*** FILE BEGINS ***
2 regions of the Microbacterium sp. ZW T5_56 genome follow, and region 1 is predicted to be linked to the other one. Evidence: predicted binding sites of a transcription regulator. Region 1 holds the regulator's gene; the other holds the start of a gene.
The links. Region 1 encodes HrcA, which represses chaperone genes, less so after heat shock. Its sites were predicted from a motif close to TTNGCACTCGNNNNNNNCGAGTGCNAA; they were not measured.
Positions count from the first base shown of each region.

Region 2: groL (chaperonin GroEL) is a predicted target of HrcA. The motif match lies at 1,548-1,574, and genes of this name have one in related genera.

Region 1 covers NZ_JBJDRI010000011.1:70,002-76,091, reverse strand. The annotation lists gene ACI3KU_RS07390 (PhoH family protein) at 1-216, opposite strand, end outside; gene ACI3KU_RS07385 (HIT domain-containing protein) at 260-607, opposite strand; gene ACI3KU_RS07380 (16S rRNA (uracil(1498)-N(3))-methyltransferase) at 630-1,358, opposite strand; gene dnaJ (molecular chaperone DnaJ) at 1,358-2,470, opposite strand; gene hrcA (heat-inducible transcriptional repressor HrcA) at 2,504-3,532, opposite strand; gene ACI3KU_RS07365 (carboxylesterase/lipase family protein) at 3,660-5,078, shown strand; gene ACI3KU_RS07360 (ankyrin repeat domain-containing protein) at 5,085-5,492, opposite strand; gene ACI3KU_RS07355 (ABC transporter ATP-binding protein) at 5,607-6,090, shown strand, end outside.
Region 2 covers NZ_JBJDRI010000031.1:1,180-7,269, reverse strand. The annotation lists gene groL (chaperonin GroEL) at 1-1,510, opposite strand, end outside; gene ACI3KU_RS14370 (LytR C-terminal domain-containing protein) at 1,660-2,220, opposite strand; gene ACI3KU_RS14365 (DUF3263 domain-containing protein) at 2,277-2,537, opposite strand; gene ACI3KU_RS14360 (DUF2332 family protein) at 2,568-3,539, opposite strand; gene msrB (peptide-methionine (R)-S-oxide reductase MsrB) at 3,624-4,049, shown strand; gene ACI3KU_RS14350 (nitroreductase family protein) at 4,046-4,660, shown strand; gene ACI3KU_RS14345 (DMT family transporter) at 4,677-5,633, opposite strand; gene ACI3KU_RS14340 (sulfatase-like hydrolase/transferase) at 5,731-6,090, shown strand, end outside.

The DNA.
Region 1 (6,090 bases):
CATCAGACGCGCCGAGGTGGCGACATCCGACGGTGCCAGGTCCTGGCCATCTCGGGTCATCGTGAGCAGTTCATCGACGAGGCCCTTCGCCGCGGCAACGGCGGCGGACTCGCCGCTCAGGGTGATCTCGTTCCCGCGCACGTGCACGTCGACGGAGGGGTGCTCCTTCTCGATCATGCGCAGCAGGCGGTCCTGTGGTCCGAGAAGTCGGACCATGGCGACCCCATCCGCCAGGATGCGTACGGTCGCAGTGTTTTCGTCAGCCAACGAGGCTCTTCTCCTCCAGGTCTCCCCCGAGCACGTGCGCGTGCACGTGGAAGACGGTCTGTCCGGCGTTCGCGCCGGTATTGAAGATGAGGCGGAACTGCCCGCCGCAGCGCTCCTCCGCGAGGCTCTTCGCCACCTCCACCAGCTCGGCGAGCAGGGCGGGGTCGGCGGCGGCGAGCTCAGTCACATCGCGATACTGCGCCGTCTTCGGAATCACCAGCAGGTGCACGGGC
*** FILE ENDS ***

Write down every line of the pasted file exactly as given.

2 regions of the Microbacterium sp. ZW T5_56 genome follow, and region 1 is predicted to be linked to the other one. Evidence: predicted binding sites of a transcription regulator. Region 1 holds the regulator's gene; the other holds the start of a gene.
The links. Region 1 encodes HrcA, which represses chaperone genes, less so after heat shock. Its sites were predicted from a motif close to TTNGCACTCGNNNNNNNCGAGTGCNAA; they were not measured.
Positions count from the first base shown of each region.

Region 2: groL (chaperonin GroEL) is a predicted target of HrcA. The motif match lies at 1,548-1,574, and genes of this name have one in related genera.

Region 1 covers NZ_JBJDRI010000011.1:70,002-76,091, reverse strand. The annotation lists gene ACI3KU_RS07390 (PhoH family protein) at 1-216, opposite strand, end outside; gene ACI3KU_RS07385 (HIT domain-containing protein) at 260-607, opposite strand; gene ACI3KU_RS07380 (16S rRNA (uracil(1498)-N(3))-methyltransferase) at 630-1,358, opposite strand; gene dnaJ (molecular chaperone DnaJ) at 1,358-2,470, opposite strand; gene hrcA (heat-inducible transcriptional repressor HrcA) at 2,504-3,532, opposite strand; gene ACI3KU_RS07365 (carboxylesterase/lipase family protein) at 3,660-5,078, shown strand; gene ACI3KU_RS07360 (ankyrin repeat domain-containing protein) at 5,085-5,492, opposite strand; gene ACI3KU_RS07355 (ABC transporter ATP-binding protein) at 5,607-6,090, shown strand, end outside.
Region 2 covers NZ_JBJDRI010000031.1:1,180-7,269, reverse strand. The annotation lists gene groL (chaperonin GroEL) at 1-1,510, opposite strand, end outside; gene ACI3KU_RS14370 (LytR C-terminal domain-containing protein) at 1,660-2,220, opposite strand; gene ACI3KU_RS14365 (DUF3263 domain-containing protein) at 2,277-2,537, opposite strand; gene ACI3KU_RS14360 (DUF2332 family protein) at 2,568-3,539, opposite strand; gene msrB (peptide-methionine (R)-S-oxide reductase MsrB) at 3,624-4,049, shown strand; gene ACI3KU_RS14350 (nitroreductase family protein) at 4,046-4,660, shown strand; gene ACI3KU_RS14345 (DMT family transporter) at 4,677-5,633, opposite strand; gene ACI3KU_RS14340 (sulfatase-like hydrolase/transferase) at 5,731-6,090, shown strand, end outside.

The DNA.
Region 1 (6,090 bases):
CATCAGACGCGCCGAGGTGGCGACATCCGACGGTGCCAGGTCCTGGCCATCTCGGGTCATCGTGAGCAGTTCATCGACGAGGCCCTTCGCCGCGGCAACGGCGGCGGACTCGCCGCTCAGGGTGATCTCGTTCCCGCGCACGTGCACGTCGACGGAGGGGTGCTCCTTCTCGATCATGCGCAGCAGGCGGTCCTGTGGTCCGAGAAGTCGGACCATGGCGACCCCATCCGCCAGGATGCGTACGGTCGCAGTGTTTTCGTCAGCCAACGAGGCTCTTCTCCTCCAGGTCTCCCCCGAGCACGTGCGCGTGCACGTGGAAGACGGTCTGTCCGGCGTTCGCGCCGGTATTGAAGATGAGGCGGAACTGCCCGCCGCAGCGCTCCTCCGCGAGGCTCTTCGCCACCTCCACCAGCTCGGCGAGCAGGGCGGGGTCGGCGGCGGCGAGCTCAGTCACATCGCGATACTGCGCCGTCTTCGGAATCACCAGCAGGTGCACGGGC